Christopher Hitchens night: a review

Stephen Fry, Martin Amis, Salman Rushdie, Sean Penn and others unite to celebrate Hitchens.

"I'm not as I was," Christopher Hitchens poignantly remarked recently. Afflicted by oesophageal cancer and, now, pneumonia, Hitchens, who I interviewed for the New Statesman last year, was too ill to appear in conversation with Stephen Fry at the Royal Festival Hall in London last night. But rather than cancelling the event, the organisers assembled an extraordinary selection of Hitchens's comrades and friends to pay tribute to the great essayist and polemicist.

Richard Dawkins, Hitchens's fellow anti-theist, appeared on stage with Fry in London, and Martin Amis, his dearest friend, appeared via video link from New York, as did James Fenton and Salman Rushdie. The line-up also included actor Sean Penn (who Hitchens enjoys pool games with), former Harper's editor Lewis Lapham and novelist Christopher Buckley, son of the late conservative intellectual (whether there can be such a thing is a subject for another occasion) William F. Buckley, whom Hitchens often debated on US TV show Firing Line. It felt like a hyper-intelligent version of Question Time.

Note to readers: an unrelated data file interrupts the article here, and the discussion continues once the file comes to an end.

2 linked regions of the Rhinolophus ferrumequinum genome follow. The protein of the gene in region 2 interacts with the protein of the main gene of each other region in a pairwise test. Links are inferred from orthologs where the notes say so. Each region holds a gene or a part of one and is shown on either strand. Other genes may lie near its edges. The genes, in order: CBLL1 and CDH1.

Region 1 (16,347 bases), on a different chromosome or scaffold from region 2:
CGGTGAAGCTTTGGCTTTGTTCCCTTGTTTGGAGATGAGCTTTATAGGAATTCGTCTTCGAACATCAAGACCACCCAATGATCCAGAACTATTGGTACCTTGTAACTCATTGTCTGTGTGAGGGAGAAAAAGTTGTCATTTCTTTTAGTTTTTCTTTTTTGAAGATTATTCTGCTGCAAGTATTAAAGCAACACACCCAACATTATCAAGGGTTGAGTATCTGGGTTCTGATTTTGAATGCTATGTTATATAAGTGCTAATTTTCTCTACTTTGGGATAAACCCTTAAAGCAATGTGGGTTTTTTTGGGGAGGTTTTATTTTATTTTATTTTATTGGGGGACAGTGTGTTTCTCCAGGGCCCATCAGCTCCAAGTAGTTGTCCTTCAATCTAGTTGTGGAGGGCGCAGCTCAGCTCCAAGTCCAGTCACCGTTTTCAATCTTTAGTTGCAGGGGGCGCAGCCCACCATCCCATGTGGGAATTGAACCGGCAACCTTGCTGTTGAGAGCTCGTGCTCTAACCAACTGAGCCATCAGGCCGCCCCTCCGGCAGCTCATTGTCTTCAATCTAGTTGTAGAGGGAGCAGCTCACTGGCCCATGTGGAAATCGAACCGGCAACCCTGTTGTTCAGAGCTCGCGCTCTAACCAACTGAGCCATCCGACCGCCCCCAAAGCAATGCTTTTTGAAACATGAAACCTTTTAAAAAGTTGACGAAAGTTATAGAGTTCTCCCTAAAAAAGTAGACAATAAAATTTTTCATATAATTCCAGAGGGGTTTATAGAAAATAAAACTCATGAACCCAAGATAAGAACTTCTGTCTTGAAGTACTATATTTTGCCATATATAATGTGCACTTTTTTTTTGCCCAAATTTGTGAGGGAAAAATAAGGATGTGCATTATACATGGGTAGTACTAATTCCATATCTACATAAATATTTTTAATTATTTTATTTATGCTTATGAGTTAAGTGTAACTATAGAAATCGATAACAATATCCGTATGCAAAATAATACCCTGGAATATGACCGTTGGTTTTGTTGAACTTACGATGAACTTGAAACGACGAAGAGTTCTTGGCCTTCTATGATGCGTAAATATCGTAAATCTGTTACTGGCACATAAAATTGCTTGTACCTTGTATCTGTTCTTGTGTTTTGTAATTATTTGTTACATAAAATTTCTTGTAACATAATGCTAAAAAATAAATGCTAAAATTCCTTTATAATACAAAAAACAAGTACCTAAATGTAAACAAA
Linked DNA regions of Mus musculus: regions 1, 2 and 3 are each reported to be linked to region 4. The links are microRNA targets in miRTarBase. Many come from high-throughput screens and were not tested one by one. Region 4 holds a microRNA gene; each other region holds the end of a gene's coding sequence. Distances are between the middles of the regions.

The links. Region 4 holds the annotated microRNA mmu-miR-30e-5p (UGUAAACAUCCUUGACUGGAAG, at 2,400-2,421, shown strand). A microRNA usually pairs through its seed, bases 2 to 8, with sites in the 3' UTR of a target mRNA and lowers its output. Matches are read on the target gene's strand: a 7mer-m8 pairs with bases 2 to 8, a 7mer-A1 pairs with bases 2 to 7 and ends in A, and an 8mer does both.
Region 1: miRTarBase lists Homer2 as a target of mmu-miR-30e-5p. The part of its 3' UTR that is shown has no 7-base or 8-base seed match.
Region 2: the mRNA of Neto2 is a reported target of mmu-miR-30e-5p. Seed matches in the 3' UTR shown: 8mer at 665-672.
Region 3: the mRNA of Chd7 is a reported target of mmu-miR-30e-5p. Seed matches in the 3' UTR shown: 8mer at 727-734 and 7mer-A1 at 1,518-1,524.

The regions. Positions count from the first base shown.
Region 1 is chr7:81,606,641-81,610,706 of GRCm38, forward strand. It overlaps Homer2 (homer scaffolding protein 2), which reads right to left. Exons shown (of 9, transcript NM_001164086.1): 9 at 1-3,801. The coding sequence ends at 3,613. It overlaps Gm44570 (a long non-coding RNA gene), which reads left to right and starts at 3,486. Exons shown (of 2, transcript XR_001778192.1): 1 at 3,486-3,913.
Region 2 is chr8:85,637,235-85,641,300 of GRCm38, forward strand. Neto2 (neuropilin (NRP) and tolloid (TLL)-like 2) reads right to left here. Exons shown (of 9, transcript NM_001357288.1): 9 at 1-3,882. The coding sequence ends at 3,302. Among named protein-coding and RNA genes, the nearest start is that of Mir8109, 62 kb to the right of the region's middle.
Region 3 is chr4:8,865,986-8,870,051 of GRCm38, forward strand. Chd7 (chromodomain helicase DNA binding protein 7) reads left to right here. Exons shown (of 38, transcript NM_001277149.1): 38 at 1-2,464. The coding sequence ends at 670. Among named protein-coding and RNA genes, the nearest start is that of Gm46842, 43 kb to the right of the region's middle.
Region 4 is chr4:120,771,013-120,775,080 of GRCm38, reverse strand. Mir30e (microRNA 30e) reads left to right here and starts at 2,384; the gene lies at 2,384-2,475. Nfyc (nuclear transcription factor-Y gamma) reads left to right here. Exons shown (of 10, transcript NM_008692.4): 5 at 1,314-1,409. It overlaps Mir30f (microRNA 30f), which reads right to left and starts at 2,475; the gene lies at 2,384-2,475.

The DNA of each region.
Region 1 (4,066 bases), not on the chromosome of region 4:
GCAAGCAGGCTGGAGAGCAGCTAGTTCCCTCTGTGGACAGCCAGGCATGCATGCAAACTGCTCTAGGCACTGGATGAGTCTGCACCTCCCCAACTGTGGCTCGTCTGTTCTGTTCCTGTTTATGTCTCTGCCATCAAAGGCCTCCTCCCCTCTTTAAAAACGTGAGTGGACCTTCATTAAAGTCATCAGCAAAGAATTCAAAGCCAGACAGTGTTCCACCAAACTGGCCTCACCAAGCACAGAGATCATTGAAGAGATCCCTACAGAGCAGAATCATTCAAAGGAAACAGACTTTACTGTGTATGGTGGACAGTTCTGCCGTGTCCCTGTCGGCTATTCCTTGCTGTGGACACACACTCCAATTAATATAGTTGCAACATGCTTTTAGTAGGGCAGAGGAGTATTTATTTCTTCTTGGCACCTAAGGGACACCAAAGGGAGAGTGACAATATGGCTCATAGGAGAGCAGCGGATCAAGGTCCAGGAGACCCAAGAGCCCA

Wreathed in smoke clouds and looking as if he had just climbed out of bed, Penn (beamed in from LA) opened proceedings, discussing the political significance of The Trial of Henry Kissinger - Hitchens's account of the former US Secretary of State's "one-man rolling crime wave" - until the satellite link failed ("God damn you Google!" cried Fry). Regaining his composure, Fry welcomed Dawkins on stage. Dawkins and Hitchens are often spoken of as one entity (Terry Eagleton christened them "Ditchkins" in his 2009 polemic Reason, Faith and Revolution) but the former made an important distinction between their approaches. While Dawkins's hostility to religion is born of his commitment to science and free inquiry, Hitchens's reflects his moral outrage at what Dawkins called "a tyrannical God figure" and what Hitchens has described as a "celestial dictatorship". In this regard, Hitchens's anti-theism is merely an extension of his anti-totalitarianism.